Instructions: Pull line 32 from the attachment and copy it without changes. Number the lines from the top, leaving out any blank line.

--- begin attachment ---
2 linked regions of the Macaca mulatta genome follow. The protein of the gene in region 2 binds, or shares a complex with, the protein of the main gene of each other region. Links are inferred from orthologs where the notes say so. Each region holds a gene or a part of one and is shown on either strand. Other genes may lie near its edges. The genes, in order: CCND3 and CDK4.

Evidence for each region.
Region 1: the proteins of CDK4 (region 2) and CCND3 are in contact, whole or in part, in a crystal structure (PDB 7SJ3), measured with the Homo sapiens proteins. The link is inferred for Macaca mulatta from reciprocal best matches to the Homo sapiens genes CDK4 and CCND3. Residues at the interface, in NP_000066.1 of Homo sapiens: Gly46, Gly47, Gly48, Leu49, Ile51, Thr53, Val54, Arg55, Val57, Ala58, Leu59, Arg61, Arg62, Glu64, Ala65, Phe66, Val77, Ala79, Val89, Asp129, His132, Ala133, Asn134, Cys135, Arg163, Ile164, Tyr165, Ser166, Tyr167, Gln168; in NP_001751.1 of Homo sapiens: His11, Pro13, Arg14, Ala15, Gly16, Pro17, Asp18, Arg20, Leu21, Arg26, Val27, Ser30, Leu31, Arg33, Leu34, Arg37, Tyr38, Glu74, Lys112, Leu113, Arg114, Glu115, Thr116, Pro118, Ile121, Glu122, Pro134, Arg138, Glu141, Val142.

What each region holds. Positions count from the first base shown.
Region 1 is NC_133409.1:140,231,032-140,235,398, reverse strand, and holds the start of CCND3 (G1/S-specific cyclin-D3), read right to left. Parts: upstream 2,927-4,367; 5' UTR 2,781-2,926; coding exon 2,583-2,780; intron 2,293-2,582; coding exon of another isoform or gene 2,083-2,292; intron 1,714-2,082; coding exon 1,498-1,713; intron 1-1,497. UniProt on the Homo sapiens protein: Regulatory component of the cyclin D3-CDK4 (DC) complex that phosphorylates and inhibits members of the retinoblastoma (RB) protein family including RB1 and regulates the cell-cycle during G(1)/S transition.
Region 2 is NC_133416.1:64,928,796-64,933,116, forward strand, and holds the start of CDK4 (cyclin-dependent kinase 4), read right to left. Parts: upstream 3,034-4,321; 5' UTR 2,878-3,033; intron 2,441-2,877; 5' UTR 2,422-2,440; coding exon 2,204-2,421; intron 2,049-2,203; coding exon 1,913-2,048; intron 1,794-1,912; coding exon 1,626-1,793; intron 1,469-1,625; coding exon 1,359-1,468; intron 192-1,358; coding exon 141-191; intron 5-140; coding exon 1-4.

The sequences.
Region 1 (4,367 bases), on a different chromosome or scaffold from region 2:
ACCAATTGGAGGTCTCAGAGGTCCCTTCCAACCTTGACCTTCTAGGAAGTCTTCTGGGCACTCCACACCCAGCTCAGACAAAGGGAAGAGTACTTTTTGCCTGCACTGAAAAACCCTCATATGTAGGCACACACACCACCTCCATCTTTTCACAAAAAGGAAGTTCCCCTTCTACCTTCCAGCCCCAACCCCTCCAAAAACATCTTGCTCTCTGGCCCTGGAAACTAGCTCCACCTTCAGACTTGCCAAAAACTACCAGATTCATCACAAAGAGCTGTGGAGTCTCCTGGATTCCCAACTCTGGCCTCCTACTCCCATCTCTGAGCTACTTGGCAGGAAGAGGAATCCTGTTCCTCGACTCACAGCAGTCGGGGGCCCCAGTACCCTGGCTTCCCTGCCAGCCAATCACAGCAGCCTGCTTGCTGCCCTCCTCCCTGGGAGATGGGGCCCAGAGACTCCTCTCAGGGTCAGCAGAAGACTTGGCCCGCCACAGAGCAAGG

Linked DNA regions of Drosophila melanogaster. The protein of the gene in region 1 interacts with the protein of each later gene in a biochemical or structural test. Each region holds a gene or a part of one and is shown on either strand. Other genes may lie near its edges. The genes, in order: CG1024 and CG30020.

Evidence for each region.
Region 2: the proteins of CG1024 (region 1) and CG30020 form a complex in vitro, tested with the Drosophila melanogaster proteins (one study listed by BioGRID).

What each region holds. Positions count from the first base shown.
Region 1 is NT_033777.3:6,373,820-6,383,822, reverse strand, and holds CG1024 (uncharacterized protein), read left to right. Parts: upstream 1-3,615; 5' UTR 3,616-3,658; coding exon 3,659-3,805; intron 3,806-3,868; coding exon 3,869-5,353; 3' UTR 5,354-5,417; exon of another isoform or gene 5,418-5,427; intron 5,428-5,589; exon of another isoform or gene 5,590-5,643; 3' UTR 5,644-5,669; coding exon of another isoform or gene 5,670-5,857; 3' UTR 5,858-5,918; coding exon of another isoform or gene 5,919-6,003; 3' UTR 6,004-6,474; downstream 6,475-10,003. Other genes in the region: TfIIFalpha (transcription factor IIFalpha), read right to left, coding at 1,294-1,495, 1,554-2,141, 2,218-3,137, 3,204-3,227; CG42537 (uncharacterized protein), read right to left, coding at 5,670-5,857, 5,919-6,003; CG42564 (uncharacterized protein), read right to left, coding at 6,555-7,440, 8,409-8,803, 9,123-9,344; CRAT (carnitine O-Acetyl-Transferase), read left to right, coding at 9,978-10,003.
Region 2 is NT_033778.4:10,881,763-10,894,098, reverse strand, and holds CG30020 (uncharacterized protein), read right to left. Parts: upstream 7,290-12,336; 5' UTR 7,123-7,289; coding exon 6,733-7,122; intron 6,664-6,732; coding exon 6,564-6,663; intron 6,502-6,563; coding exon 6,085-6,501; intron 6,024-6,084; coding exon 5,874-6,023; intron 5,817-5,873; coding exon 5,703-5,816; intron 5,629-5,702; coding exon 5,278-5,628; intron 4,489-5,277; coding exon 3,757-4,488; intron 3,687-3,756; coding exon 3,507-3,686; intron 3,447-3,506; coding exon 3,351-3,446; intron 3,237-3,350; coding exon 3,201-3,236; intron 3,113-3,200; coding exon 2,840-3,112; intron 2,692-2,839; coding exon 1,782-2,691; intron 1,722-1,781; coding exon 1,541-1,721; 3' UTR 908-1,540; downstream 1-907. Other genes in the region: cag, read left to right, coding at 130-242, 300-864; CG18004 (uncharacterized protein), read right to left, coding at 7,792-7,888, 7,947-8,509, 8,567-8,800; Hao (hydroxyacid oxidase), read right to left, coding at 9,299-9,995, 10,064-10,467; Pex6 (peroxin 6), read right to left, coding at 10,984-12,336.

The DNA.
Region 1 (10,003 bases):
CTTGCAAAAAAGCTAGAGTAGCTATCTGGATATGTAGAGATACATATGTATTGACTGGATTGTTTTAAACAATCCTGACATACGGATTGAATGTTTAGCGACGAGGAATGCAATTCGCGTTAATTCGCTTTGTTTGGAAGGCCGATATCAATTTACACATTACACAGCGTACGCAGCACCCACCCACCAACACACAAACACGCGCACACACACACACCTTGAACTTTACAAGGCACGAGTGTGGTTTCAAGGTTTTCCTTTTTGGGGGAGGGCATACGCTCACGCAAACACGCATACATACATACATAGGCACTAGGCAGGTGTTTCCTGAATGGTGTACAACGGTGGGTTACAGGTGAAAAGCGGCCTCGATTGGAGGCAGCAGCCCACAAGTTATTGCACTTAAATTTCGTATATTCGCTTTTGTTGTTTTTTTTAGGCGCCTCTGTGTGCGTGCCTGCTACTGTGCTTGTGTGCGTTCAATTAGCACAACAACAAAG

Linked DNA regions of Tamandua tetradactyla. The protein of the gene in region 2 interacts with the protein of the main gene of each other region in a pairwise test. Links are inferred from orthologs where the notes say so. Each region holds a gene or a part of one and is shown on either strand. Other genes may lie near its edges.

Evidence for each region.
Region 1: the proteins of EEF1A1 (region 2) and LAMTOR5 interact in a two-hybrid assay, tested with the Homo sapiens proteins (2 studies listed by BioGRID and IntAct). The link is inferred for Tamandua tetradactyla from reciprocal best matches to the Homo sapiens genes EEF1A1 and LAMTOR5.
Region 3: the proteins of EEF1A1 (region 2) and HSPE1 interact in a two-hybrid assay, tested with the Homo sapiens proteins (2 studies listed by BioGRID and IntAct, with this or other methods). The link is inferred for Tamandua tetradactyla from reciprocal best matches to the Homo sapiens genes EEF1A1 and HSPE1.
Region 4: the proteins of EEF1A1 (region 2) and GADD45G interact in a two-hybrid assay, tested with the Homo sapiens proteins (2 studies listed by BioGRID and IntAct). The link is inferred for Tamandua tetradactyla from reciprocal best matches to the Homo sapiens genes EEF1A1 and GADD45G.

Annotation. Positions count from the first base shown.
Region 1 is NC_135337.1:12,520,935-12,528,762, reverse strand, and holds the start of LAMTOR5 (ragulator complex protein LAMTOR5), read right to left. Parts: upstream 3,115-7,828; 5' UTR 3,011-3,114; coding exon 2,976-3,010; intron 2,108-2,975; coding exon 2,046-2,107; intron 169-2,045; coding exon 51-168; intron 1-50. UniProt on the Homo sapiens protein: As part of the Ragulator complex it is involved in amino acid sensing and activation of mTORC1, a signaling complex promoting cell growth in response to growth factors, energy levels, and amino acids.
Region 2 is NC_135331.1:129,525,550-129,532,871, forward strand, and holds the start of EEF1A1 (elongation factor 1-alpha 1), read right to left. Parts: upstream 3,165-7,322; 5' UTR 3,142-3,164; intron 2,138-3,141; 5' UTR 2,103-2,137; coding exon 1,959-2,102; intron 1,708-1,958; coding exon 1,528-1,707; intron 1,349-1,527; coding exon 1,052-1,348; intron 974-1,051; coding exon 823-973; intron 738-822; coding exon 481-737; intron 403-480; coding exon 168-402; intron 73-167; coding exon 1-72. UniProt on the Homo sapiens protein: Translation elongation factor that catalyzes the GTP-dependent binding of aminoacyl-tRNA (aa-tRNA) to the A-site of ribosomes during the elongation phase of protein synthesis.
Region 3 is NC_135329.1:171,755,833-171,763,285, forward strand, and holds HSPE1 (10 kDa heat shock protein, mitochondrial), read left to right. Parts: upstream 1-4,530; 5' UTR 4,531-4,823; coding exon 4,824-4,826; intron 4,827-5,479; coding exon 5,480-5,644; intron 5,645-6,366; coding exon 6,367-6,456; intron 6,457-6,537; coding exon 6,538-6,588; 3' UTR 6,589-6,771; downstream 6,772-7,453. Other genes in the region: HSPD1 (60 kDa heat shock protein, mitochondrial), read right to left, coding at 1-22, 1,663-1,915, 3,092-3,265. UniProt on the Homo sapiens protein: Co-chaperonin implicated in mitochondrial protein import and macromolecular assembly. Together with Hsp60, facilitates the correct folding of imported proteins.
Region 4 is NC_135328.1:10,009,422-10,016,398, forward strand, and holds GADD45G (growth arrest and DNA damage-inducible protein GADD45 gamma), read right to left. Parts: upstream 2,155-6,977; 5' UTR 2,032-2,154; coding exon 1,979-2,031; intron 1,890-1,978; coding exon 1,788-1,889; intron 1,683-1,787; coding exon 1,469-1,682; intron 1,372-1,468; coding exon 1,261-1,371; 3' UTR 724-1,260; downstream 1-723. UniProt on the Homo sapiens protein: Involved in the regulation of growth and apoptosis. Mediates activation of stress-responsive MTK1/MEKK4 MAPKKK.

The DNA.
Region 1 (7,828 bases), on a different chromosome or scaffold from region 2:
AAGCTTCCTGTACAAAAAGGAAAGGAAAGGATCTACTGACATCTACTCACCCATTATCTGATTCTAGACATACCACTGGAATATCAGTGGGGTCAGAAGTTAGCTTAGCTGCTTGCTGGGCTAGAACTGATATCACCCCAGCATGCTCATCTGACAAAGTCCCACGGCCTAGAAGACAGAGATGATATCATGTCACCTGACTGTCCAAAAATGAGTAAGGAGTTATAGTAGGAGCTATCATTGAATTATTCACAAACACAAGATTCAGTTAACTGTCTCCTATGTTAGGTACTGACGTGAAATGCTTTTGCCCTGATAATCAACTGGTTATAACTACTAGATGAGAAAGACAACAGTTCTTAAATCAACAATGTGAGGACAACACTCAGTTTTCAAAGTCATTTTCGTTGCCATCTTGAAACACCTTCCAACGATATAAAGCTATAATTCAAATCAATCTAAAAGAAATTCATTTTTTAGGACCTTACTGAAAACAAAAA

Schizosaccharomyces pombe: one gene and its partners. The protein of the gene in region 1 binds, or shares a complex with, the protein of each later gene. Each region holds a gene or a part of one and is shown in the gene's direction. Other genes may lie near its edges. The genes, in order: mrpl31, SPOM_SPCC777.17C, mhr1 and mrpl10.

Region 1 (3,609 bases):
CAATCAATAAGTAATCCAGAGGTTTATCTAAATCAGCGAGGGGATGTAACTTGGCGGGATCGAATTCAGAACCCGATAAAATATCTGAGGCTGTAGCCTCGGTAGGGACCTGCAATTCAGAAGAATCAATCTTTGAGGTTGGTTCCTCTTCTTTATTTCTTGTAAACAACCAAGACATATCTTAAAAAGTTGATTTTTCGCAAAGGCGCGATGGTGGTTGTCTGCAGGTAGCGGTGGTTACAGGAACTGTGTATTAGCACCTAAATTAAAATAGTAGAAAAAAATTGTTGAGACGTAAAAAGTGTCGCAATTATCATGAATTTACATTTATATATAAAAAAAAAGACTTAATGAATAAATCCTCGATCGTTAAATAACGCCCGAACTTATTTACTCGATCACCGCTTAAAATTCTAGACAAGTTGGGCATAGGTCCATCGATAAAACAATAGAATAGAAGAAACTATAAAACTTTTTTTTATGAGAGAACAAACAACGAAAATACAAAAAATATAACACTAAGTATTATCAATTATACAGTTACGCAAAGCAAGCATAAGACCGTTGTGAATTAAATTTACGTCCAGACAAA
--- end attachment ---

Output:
Schizosaccharomyces pombe: one gene and its partners. The protein of the gene in region 1 binds, or shares a complex with, the protein of each later gene. Each region holds a gene or a part of one and is shown in the gene's direction. Other genes may lie near its edges. The genes, in order: mrpl31, SPOM_SPCC777.17C, mhr1 and mrpl10.